3. Azrael, Agent of The Bat - I wonder if people picked this book up for kick-ass violence and superhero action. If you did, you probably didn't find it at all satisfying. That's because this book, the thinking man's Spawn , was all about a vehicle for Dennis O'Neil to tell stories. I don't think he was conciously aware of it, but over the course of 100 issues, O'Neil was reflecting on how costumed superheroes go through different incarnations and change in order to stay relevant. Azrael's various costume changes were part of the character's evolution: first as an obvious Spawn-wannabe, then a member of the Bat-family, then finally his own man before reverting back to his own form of "AzBat-Man" by choice. A lot has changed in the DCU in the decade since he was killed off, but some characters are too good to stay buried. I'm still surprised how jolly that book was. More like a dark pulp-gothic comedy than average superhero soap opera fare.
4. Victorious - There are many tv shows out there that have what is sometimes referred to as "The secret weapon" - a character played by an actor or actress whose performance makes it the reason to keep watching - often the only reason. Even if, on average, they get less than 3 minutes of screentime when they do appear - if at all! On Seinfeld, it was Wayne Knight as Newman. On Futurama, it was Bender the robot. In The Electric Company, it was Ashley Austin Morris as Francine Carruthers. In Victorious, it is Daniella Monet as Trina Vega. Every time she arrives, she gets the whole joint jumping. When she disappears, we realize how dull the show - an interchangable carbon copy of most teen sitcoms - and its main cast are. In fact, the producers should consider a spinoff: What Was Trina Doing?, which, just like Rosencrantz and Guildenstern are Dead (or "The Zeppo" or "Lion King 1 1/2", for those of you who don't know), would show what Trina was doing for the remaining 19 of the 22 minutes she was kept offscreen.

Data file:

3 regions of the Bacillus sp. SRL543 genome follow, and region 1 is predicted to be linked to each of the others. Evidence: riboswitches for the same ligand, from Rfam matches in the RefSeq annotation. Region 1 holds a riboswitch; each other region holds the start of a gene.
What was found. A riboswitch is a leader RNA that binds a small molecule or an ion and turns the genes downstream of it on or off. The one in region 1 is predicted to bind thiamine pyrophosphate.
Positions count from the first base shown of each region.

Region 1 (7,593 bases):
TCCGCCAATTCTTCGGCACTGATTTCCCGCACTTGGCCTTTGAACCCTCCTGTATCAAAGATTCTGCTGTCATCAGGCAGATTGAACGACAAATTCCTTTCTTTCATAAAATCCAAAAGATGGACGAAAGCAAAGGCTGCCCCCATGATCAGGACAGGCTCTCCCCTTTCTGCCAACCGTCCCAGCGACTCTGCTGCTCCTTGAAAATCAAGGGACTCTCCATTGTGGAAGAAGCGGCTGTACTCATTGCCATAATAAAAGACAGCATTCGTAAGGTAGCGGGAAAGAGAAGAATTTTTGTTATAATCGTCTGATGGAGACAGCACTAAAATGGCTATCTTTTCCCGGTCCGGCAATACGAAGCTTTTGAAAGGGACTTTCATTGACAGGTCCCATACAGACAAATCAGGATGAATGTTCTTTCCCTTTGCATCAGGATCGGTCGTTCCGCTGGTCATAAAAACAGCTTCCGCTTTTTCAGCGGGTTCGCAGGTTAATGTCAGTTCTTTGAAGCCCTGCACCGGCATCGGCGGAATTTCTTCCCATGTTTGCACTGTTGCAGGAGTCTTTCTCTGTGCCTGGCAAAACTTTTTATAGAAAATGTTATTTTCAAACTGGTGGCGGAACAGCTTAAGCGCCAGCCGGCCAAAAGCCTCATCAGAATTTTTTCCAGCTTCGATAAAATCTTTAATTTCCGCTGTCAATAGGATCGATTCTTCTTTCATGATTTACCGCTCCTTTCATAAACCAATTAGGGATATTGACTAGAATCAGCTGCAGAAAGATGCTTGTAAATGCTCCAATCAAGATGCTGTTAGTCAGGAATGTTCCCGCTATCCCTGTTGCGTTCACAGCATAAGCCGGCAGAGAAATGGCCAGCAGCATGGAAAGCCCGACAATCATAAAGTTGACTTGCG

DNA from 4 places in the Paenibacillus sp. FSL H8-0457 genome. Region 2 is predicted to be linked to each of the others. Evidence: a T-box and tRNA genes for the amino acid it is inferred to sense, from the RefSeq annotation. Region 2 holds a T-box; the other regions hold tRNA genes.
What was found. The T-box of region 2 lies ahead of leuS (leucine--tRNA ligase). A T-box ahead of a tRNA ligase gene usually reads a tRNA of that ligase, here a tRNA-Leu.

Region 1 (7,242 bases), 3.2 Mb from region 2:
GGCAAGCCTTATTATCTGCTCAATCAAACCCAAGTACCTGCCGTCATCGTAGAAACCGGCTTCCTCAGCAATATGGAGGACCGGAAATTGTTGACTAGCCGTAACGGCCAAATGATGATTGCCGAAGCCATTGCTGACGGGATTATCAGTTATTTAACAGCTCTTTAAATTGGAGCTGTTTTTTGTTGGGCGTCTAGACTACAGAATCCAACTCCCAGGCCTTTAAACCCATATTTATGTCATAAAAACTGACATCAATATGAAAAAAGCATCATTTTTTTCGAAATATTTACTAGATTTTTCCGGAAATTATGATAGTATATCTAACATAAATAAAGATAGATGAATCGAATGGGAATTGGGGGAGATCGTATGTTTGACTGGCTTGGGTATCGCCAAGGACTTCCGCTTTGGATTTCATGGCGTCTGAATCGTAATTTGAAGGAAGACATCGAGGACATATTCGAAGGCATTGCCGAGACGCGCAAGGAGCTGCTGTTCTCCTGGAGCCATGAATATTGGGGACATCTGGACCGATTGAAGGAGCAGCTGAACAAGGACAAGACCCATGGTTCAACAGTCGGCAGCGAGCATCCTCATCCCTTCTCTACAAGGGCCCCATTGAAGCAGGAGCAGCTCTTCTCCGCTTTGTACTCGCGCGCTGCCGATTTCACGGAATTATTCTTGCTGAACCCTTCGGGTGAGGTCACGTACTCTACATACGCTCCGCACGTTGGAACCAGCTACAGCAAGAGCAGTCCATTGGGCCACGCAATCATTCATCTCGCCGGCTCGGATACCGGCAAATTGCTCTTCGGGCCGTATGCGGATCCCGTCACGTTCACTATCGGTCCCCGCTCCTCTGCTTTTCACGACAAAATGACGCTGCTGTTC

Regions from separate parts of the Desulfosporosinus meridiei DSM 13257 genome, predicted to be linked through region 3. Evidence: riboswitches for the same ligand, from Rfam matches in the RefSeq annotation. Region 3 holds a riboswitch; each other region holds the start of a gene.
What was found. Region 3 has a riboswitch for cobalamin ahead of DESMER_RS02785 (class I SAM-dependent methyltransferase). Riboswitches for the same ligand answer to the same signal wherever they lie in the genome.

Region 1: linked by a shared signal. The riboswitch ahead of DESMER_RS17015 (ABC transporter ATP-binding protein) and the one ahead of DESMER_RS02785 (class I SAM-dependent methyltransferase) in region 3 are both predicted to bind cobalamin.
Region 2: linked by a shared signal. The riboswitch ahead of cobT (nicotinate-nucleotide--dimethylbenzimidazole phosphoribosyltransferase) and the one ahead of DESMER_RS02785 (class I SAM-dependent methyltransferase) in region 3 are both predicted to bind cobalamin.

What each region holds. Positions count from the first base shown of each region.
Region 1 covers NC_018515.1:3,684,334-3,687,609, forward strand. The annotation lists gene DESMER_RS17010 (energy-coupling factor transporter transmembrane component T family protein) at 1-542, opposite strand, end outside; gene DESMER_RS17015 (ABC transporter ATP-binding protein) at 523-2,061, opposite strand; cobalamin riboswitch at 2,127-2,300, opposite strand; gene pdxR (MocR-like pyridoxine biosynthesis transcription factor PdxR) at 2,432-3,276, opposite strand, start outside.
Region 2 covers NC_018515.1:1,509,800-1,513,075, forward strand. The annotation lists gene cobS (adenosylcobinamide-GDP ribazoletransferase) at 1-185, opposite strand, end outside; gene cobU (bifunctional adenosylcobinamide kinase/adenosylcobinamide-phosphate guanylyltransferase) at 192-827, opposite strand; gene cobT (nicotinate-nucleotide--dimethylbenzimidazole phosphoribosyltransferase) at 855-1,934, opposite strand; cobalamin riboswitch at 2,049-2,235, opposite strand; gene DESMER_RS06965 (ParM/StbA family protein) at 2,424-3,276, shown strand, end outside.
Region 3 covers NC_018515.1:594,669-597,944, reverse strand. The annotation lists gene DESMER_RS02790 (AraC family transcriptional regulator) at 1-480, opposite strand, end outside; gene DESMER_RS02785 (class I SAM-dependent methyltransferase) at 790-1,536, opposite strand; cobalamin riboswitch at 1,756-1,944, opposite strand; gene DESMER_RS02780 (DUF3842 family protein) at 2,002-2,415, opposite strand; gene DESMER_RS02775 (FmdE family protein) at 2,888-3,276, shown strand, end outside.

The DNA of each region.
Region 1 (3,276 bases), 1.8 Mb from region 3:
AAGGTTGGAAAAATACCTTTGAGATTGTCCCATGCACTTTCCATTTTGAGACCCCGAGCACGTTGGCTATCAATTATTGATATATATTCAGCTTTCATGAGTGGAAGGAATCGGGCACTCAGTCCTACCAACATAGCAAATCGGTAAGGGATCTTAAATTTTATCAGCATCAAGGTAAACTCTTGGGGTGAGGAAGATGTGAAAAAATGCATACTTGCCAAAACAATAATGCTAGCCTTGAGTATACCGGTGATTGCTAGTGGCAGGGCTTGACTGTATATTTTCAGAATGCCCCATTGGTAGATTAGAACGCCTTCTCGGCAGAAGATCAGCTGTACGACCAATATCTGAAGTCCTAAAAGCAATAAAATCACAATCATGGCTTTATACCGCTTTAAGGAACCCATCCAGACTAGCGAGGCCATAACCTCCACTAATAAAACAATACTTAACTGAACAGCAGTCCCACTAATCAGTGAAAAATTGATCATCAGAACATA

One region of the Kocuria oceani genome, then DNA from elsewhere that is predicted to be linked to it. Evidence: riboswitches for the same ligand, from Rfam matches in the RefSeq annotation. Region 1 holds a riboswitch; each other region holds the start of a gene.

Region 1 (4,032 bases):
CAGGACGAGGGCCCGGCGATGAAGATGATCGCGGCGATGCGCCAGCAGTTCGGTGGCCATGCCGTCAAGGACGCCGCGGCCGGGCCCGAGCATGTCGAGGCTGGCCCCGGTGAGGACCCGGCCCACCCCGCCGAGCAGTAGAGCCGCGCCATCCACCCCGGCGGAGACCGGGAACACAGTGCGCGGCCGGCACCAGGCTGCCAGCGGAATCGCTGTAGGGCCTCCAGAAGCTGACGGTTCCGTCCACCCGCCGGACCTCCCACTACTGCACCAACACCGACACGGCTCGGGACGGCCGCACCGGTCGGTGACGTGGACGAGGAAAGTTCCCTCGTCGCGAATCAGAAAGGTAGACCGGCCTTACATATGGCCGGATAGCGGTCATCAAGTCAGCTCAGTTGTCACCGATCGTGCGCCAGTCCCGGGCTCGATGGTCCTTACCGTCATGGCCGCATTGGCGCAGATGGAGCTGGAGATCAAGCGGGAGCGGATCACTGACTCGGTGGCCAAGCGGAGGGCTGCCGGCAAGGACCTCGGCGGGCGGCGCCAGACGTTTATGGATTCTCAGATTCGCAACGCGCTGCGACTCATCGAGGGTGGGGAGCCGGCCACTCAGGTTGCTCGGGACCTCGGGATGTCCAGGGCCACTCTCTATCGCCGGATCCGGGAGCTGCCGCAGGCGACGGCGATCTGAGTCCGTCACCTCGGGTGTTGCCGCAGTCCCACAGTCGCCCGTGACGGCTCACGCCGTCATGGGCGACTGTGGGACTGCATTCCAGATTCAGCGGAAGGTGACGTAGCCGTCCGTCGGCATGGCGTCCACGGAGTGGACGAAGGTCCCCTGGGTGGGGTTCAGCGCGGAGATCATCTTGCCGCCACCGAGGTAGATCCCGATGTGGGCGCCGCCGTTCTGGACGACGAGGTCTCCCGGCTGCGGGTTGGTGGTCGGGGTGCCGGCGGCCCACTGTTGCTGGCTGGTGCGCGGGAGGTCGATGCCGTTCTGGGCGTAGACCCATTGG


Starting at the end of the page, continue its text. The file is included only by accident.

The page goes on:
It also doesn't hurt that the talented Ms. Monet wears micro-mini skirts and short-shorts in almost every scene she's in. Nice legs. She's 23 and was 20 when the show started. Of course that means that she was 23 when the show started and is 26 now - that's the way it is.
5. A View To A Kill - This was the first James Bond film I remember watching, as well as the first I remember watching in a theatre. In fact, it's actually the only one I've seen in a theatre! But this is not about nostalgia: I still find it to be an entertaining James Bond movie. It's got gadgets, locations, crazy villains (Christopher Walken before he became Christopher Walken - you know what I mean), literal cliffhangers borrowed from silent movie serials, (the finale looks like a scene from The Perils of Penelope Pitstop), some hot greasy-lipped 1980's Bond Girls ("Hey, it's the other mom from That 70's Show!") and Grace Jones, who, well, fans of Roger Moore say he gets bonus points for having made out with her and lived - few men can boast that accomplishment. It's also got an awesome soundtrack by John Glen and the title song by Duran Duran is a perfect Bond theme, even if the lyrics are ... strange. Bonus fact: if you've ever read the Bond spinoff novels by John Gardner, you'd cry deja vu after seeing this film and Never Say Never Again after reading Role of Honor. Video games and Blimps? Yes.